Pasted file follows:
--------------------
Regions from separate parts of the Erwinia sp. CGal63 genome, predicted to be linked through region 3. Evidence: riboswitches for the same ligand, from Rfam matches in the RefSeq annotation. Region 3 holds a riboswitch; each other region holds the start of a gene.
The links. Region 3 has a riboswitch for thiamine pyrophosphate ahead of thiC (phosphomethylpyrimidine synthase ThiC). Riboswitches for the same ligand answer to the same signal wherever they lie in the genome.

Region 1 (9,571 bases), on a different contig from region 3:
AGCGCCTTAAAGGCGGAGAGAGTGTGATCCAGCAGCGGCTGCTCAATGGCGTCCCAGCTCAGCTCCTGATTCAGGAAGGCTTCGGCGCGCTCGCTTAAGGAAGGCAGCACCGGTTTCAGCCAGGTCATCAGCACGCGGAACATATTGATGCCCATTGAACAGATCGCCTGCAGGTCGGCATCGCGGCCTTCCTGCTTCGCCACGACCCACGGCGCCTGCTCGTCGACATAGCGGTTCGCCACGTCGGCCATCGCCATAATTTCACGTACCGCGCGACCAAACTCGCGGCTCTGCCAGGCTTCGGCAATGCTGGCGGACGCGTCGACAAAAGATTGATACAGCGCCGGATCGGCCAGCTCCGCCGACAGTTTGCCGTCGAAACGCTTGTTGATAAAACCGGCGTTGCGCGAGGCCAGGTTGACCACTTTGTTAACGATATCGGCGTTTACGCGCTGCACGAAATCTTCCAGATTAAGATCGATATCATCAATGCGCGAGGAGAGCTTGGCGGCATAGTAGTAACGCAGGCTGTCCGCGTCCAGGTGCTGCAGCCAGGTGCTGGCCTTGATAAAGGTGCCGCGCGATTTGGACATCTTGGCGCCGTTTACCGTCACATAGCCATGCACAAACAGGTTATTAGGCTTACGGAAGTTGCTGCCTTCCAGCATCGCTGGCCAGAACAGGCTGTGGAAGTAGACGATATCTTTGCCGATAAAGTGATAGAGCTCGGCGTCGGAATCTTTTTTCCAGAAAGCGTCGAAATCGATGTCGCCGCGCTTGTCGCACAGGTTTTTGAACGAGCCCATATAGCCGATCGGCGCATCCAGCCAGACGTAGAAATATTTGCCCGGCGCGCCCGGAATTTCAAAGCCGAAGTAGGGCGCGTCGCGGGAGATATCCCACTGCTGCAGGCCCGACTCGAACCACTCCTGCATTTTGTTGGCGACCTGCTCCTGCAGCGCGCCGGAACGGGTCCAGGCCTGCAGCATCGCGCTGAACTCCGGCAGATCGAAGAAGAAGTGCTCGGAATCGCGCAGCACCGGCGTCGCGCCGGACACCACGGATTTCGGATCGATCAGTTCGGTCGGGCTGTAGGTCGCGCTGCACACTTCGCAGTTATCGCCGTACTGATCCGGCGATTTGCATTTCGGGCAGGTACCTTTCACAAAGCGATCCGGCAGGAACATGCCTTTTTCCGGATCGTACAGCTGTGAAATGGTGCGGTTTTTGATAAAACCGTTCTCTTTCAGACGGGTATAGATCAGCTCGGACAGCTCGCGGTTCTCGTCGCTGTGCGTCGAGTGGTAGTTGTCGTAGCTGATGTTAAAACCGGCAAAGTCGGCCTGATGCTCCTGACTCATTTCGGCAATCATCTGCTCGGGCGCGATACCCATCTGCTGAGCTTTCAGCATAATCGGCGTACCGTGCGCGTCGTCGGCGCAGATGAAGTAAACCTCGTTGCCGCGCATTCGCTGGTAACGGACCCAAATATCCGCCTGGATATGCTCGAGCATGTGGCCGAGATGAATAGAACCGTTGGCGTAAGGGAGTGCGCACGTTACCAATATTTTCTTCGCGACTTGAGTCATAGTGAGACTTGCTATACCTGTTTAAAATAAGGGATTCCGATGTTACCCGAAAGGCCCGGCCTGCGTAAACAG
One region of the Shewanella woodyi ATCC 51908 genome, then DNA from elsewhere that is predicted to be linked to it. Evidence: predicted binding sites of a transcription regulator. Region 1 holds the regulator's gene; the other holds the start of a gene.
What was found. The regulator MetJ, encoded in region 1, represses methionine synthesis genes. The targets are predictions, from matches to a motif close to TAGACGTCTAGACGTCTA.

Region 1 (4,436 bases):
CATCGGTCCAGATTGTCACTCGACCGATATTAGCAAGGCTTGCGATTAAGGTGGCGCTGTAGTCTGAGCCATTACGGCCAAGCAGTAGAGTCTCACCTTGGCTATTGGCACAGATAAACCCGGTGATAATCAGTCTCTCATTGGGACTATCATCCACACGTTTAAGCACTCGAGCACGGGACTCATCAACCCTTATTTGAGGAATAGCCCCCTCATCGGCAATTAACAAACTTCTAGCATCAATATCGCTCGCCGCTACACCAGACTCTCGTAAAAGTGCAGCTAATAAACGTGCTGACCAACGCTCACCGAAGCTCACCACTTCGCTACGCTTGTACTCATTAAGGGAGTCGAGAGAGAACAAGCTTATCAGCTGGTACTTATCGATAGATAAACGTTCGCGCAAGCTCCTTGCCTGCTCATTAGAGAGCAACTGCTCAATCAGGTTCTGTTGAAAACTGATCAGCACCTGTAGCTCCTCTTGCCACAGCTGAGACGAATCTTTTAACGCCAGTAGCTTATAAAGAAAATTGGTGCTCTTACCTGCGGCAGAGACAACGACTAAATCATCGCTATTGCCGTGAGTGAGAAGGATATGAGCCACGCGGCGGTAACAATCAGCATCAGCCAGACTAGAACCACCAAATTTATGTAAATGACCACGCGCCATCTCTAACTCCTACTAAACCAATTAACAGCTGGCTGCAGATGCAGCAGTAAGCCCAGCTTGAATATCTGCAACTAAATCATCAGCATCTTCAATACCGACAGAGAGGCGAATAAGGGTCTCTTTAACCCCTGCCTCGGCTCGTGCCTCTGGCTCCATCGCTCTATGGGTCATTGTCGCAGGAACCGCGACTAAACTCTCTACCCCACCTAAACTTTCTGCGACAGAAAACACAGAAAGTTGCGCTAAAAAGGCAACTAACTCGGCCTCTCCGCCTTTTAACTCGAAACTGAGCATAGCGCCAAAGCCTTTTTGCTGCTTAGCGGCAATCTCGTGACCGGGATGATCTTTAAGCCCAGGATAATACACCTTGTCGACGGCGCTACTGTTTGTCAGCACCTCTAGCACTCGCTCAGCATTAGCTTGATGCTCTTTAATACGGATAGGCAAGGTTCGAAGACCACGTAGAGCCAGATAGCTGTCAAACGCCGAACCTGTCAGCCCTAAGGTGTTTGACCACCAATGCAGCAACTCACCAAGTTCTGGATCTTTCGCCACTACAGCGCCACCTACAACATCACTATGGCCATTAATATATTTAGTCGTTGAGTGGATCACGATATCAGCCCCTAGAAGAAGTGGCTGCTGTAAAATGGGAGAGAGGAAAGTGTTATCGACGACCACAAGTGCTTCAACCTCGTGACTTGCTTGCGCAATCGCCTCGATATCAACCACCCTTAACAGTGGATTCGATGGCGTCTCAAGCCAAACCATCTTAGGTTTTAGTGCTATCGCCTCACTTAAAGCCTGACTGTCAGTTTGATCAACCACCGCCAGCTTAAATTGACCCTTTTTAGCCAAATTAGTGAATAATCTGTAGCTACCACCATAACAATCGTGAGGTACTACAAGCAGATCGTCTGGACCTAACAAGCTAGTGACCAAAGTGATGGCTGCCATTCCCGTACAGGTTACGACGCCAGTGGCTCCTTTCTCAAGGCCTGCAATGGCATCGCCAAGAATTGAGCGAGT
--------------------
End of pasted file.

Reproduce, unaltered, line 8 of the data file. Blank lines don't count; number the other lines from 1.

CATCGGTCCAGATTGTCACTCGACCGATATTAGCAAGGCTTGCGATTAAGGTGGCGCTGTAGTCTGAGCCATTACGGCCAAGCAGTAGAGTCTCACCTTGGCTATTGGCACAGATAAACCCGGTGATAATCAGTCTCTCATTGGGACTATCATCCACACGTTTAAGCACTCGAGCACGGGACTCATCAACCCTTATTTGAGGAATAGCCCCCTCATCGGCAATTAACAAACTTCTAGCATCAATATCGCTCGCCGCTACACCAGACTCTCGTAAAAGTGCAGCTAATAAACGTGCTGACCAACGCTCACCGAAGCTCACCACTTCGCTACGCTTGTACTCATTAAGGGAGTCGAGAGAGAACAAGCTTATCAGCTGGTACTTATCGATAGATAAACGTTCGCGCAAGCTCCTTGCCTGCTCATTAGAGAGCAACTGCTCAATCAGGTTCTGTTGAAAACTGATCAGCACCTGTAGCTCCTCTTGCCACAGCTGAGACGAATCTTTTAACGCCAGTAGCTTATAAAGAAAATTGGTGCTCTTACCTGCGGCAGAGACAACGACTAAATCATCGCTATTGCCGTGAGTGAGAAGGATATGAGCCACGCGGCGGTAACAATCAGCATCAGCCAGACTAGAACCACCAAATTTATGTAAATGACCACGCGCCATCTCTAACTCCTACTAAACCAATTAACAGCTGGCTGCAGATGCAGCAGTAAGCCCAGCTTGAATATCTGCAACTAAATCATCAGCATCTTCAATACCGACAGAGAGGCGAATAAGGGTCTCTTTAACCCCTGCCTCGGCTCGTGCCTCTGGCTCCATCGCTCTATGGGTCATTGTCGCAGGAACCGCGACTAAACTCTCTACCCCACCTAAACTTTCTGCGACAGAAAACACAGAAAGTTGCGCTAAAAAGGCAACTAACTCGGCCTCTCCGCCTTTTAACTCGAAACTGAGCATAGCGCCAAAGCCTTTTTGCTGCTTAGCGGCAATCTCGTGACCGGGATGATCTTTAAGCCCAGGATAATACACCTTGTCGACGGCGCTACTGTTTGTCAGCACCTCTAGCACTCGCTCAGCATTAGCTTGATGCTCTTTAATACGGATAGGCAAGGTTCGAAGACCACGTAGAGCCAGATAGCTGTCAAACGCCGAACCTGTCAGCCCTAAGGTGTTTGACCACCAATGCAGCAACTCACCAAGTTCTGGATCTTTCGCCACTACAGCGCCACCTACAACATCACTATGGCCATTAATATATTTAGTCGTTGAGTGGATCACGATATCAGCCCCTAGAAGAAGTGGCTGCTGTAAAATGGGAGAGAGGAAAGTGTTATCGACGACCACAAGTGCTTCAACCTCGTGACTTGCTTGCGCAATCGCCTCGATATCAACCACCCTTAACAGTGGATTCGATGGCGTCTCAAGCCAAACCATCTTAGGTTTTAGTGCTATCGCCTCACTTAAAGCCTGACTGTCAGTTTGATCAACCACCGCCAGCTTAAATTGACCCTTTTTAGCCAAATTAGTGAATAATCTGTAGCTACCACCATAACAATCGTGAGGTACTACAAGCAGATCGTCTGGACCTAACAAGCTAGTGACCAAAGTGATGGCTGCCATTCCCGTACAGGTTACGACGCCAGTGGCTCCTTTCTCAAGGCCTGCAATGGCATCGCCAAGAATTGAGCGAGT